– Ed Thomas, who I lined up next to at the St. Patrick’s Day Road races in Sioux Falls a month ago and had a little pre-race chat with, ran for the second year in a row as well, placing 5,417th.
What a great morning. I was able to be quite productive at work, while also catching some race highlights and tracking South Dakota natives running on the world’s biggest stage.
Then I noticed a text from a friend, asking me if I had heard about the explosion at the marathon. I immediately went to CNN’s web page and I have felt stuck in a bad dream ever since.
As more details emerged, more and more running friends were texting me, seemingly as unable to process the surreal events as I was. Just hours after sending a text to a running friend who is in Africa as a Peace Corp volunteer – telling him excitedly about Dewald and Madut’s races, I had to somehow describe the carnage taking place just in front of the finish line halfway around the world from him.
No matter what transpires in the future, this American gem known as the Boston Marathon will always carry an ugly scar. Even though I have never even been to Massachusetts, I have had dreams of competing in the Boston Marathon. When a person is struggling through a 15-mile run, their brain starts to wander. Mine wanders to the starting line in Hopkinton and the downhill miles that start the race – to the screaming girls of Wellesley College – to the challenging Newton Hills near the end of the course. These are places I have only been to in my imagination, aided by stories from Boston veterans and books and videos of 1982’s Duel in the Sun – where Alberto Salazar ran in Dick Beardsley’s footsteps until overtaking the Minnesota native at the very end of the classic race.
I still have these dreams. They were vivid as I went out for an easy four miles this evening in the cold South Dakota Northwest wind – that run was the only thing that I felt I could do to escape the sudden barrage of news organizations and media members on our beloved sport and cherished race – a race that they largely ignored until a bomb ripped through crowds of innocent spectators, cheering on family, friends and strangers.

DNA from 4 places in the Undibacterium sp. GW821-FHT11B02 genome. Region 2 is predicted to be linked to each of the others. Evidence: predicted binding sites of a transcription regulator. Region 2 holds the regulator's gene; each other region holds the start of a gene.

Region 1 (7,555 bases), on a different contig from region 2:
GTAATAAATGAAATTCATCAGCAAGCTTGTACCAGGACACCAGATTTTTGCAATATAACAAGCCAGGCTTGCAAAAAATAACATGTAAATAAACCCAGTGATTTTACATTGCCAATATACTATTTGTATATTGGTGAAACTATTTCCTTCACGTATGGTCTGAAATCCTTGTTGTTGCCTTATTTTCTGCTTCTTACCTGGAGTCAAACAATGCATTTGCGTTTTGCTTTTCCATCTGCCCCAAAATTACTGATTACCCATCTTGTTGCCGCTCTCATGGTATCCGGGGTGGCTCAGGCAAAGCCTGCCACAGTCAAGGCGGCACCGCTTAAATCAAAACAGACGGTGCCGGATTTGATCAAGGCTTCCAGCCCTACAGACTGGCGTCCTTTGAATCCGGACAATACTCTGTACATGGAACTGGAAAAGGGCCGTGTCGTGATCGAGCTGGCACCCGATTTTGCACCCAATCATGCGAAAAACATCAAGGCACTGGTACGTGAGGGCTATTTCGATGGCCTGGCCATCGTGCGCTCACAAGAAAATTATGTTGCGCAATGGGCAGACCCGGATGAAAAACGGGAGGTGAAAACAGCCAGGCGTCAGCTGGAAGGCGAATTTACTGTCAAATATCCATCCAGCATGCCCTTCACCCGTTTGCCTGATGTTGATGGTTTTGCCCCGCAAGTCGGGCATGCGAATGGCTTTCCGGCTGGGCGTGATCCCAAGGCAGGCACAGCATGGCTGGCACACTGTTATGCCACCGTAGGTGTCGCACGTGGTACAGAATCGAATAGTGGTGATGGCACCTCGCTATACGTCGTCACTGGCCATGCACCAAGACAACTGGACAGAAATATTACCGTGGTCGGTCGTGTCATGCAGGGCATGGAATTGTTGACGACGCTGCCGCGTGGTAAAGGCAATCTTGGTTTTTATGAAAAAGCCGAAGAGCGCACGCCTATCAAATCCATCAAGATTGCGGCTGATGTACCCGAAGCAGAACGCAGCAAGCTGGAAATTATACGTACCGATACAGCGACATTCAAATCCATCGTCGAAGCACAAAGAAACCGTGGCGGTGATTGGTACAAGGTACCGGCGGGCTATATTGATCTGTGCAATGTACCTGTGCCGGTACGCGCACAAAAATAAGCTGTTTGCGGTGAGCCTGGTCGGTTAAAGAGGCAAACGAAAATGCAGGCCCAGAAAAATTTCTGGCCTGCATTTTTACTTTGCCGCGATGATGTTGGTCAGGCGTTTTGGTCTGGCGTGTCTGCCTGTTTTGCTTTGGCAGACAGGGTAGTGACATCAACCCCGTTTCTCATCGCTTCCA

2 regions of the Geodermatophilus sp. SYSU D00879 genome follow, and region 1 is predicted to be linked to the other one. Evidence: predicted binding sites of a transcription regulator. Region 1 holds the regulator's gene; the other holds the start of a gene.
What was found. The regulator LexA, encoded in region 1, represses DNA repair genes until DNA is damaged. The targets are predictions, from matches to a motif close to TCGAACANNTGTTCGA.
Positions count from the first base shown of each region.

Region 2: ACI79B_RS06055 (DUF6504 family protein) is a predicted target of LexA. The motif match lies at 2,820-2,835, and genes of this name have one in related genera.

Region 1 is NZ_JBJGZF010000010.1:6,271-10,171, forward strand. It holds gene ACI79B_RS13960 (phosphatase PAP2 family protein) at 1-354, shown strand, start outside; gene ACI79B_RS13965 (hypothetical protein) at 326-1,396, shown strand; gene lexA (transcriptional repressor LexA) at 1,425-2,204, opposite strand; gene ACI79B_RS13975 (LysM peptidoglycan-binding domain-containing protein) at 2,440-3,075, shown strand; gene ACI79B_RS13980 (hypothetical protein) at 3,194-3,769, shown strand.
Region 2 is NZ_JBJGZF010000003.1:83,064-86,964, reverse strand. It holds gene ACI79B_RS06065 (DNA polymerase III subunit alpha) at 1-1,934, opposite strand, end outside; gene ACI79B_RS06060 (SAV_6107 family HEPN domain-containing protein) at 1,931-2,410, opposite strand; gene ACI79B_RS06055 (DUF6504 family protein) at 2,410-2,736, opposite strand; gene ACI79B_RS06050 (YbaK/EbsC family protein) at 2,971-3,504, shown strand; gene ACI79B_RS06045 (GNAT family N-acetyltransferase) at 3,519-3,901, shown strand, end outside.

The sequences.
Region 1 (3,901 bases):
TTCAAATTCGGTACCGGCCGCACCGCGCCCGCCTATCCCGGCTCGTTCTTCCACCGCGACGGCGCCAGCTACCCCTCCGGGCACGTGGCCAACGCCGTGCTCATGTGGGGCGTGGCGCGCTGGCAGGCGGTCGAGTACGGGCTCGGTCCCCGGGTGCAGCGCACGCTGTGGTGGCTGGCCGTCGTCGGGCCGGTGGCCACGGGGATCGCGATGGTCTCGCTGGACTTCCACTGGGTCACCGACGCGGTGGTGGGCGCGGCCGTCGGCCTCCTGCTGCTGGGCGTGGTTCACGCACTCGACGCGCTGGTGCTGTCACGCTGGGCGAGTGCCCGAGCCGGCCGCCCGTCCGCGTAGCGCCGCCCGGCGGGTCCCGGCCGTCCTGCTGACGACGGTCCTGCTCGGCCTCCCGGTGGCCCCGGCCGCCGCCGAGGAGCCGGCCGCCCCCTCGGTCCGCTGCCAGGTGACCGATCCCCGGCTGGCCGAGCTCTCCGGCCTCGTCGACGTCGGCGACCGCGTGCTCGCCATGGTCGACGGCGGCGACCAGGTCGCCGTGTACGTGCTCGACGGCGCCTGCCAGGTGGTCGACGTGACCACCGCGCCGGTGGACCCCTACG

Let us mourn for those who have been killed, and keep in our thoughts and prayers those injured – both physically and emotionally. We can pay tribute to these victims of a stupid and senseless act of hate. We can continue to dream while we pound miles. We can encourage friends and families and all those who live in the Commonwealth of Massachusetts and surrounding communities to make next year’s crowd not 500,000, but 1,000,000 strong.
Running might be an individual sport, but races, and especially Boston, are community events where we support and cheer on our friends and strangers. We offer encouragement to the very people that we are racing against during competition. We take to the roads to prove ourselves and find our humility at the same time. I could never be more proud to be a part of a group of people around the world known simply as runners.
See you at the finish line.